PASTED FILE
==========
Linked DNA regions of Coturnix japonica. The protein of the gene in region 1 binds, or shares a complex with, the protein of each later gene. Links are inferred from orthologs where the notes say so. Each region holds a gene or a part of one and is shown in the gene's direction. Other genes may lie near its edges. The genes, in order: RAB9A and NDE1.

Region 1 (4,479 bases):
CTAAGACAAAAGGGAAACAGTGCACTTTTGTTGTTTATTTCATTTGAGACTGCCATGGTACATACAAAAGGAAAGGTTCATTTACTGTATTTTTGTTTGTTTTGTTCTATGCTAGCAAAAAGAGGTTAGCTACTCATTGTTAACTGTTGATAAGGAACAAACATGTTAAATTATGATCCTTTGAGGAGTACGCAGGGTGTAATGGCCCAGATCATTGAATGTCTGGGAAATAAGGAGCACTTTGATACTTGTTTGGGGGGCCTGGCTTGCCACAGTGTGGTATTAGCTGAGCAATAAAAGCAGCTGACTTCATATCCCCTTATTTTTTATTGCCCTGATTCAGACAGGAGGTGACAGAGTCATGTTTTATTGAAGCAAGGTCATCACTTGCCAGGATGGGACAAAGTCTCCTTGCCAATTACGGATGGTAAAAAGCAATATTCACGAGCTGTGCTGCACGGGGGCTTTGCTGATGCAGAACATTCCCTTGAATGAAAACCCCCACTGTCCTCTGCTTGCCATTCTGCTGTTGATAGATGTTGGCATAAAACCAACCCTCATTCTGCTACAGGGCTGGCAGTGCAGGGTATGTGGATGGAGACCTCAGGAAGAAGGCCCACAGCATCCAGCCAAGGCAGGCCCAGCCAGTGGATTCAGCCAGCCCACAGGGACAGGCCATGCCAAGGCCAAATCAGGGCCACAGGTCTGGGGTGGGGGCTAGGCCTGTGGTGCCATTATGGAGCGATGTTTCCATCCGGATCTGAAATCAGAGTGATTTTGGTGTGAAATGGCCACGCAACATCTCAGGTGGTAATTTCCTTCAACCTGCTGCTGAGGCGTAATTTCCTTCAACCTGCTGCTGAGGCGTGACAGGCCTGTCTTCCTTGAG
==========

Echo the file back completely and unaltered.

Linked DNA regions of Coturnix japonica. The protein of the gene in region 1 binds, or shares a complex with, the protein of each later gene. Links are inferred from orthologs where the notes say so. Each region holds a gene or a part of one and is shown in the gene's direction. Other genes may lie near its edges. The genes, in order: RAB9A and NDE1.

Region 1 (4,479 bases):
CTAAGACAAAAGGGAAACAGTGCACTTTTGTTGTTTATTTCATTTGAGACTGCCATGGTACATACAAAAGGAAAGGTTCATTTACTGTATTTTTGTTTGTTTTGTTCTATGCTAGCAAAAAGAGGTTAGCTACTCATTGTTAACTGTTGATAAGGAACAAACATGTTAAATTATGATCCTTTGAGGAGTACGCAGGGTGTAATGGCCCAGATCATTGAATGTCTGGGAAATAAGGAGCACTTTGATACTTGTTTGGGGGGCCTGGCTTGCCACAGTGTGGTATTAGCTGAGCAATAAAAGCAGCTGACTTCATATCCCCTTATTTTTTATTGCCCTGATTCAGACAGGAGGTGACAGAGTCATGTTTTATTGAAGCAAGGTCATCACTTGCCAGGATGGGACAAAGTCTCCTTGCCAATTACGGATGGTAAAAAGCAATATTCACGAGCTGTGCTGCACGGGGGCTTTGCTGATGCAGAACATTCCCTTGAATGAAAACCCCCACTGTCCTCTGCTTGCCATTCTGCTGTTGATAGATGTTGGCATAAAACCAACCCTCATTCTGCTACAGGGCTGGCAGTGCAGGGTATGTGGATGGAGACCTCAGGAAGAAGGCCCACAGCATCCAGCCAAGGCAGGCCCAGCCAGTGGATTCAGCCAGCCCACAGGGACAGGCCATGCCAAGGCCAAATCAGGGCCACAGGTCTGGGGTGGGGGCTAGGCCTGTGGTGCCATTATGGAGCGATGTTTCCATCCGGATCTGAAATCAGAGTGATTTTGGTGTGAAATGGCCACGCAACATCTCAGGTGGTAATTTCCTTCAACCTGCTGCTGAGGCGTAATTTCCTTCAACCTGCTGCTGAGGCGTGACAGGCCTGTCTTCCTTGAG